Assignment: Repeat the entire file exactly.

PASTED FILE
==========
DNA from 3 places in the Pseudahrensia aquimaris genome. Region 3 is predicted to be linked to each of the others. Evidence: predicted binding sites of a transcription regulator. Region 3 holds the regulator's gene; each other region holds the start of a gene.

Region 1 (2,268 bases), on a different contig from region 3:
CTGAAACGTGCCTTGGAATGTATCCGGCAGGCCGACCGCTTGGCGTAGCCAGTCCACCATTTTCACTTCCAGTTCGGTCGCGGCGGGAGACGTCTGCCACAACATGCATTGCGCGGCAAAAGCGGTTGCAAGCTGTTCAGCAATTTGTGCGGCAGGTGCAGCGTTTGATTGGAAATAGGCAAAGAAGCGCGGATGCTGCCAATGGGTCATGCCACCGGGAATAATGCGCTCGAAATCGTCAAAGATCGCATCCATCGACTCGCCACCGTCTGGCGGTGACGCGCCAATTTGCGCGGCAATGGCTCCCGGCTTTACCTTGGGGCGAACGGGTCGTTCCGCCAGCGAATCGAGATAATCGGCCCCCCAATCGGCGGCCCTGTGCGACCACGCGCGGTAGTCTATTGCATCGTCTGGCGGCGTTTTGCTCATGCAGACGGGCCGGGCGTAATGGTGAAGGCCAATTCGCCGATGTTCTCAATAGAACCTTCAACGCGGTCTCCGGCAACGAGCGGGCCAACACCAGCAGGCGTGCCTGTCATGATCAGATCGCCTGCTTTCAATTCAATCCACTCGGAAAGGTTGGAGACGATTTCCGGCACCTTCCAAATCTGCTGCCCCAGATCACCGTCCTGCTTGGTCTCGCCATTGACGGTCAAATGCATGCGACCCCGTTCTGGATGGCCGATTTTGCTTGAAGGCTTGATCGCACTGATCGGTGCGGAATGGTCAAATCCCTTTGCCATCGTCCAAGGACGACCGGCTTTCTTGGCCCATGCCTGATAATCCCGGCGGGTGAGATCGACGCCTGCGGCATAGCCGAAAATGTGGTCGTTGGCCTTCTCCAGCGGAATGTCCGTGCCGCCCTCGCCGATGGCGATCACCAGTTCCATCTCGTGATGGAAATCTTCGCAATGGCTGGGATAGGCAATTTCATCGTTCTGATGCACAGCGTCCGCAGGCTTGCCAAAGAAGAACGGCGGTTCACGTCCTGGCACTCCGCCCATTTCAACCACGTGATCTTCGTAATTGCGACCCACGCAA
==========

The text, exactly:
DNA from 3 places in the Pseudahrensia aquimaris genome. Region 3 is predicted to be linked to each of the others. Evidence: predicted binding sites of a transcription regulator. Region 3 holds the regulator's gene; each other region holds the start of a gene.

Region 1 (2,268 bases), on a different contig from region 3:
CTGAAACGTGCCTTGGAATGTATCCGGCAGGCCGACCGCTTGGCGTAGCCAGTCCACCATTTTCACTTCCAGTTCGGTCGCGGCGGGAGACGTCTGCCACAACATGCATTGCGCGGCAAAAGCGGTTGCAAGCTGTTCAGCAATTTGTGCGGCAGGTGCAGCGTTTGATTGGAAATAGGCAAAGAAGCGCGGATGCTGCCAATGGGTCATGCCACCGGGAATAATGCGCTCGAAATCGTCAAAGATCGCATCCATCGACTCGCCACCGTCTGGCGGTGACGCGCCAATTTGCGCGGCAATGGCTCCCGGCTTTACCTTGGGGCGAACGGGTCGTTCCGCCAGCGAATCGAGATAATCGGCCCCCCAATCGGCGGCCCTGTGCGACCACGCGCGGTAGTCTATTGCATCGTCTGGCGGCGTTTTGCTCATGCAGACGGGCCGGGCGTAATGGTGAAGGCCAATTCGCCGATGTTCTCAATAGAACCTTCAACGCGGTCTCCGGCAACGAGCGGGCCAACACCAGCAGGCGTGCCTGTCATGATCAGATCGCCTGCTTTCAATTCAATCCACTCGGAAAGGTTGGAGACGATTTCCGGCACCTTCCAAATCTGCTGCCCCAGATCACCGTCCTGCTTGGTCTCGCCATTGACGGTCAAATGCATGCGACCCCGTTCTGGATGGCCGATTTTGCTTGAAGGCTTGATCGCACTGATCGGTGCGGAATGGTCAAATCCCTTTGCCATCGTCCAAGGACGACCGGCTTTCTTGGCCCATGCCTGATAATCCCGGCGGGTGAGATCGACGCCTGCGGCATAGCCGAAAATGTGGTCGTTGGCCTTCTCCAGCGGAATGTCCGTGCCGCCCTCGCCGATGGCGATCACCAGTTCCATCTCGTGATGGAAATCTTCGCAATGGCTGGGATAGGCAATTTCATCGTTCTGATGCACAGCGTCCGCAGGCTTGCCAAAGAAGAACGGCGGTTCACGTCCTGGCACTCCGCCCATTTCAACCACGTGATCTTCGTAATTGCGACCCACGCAA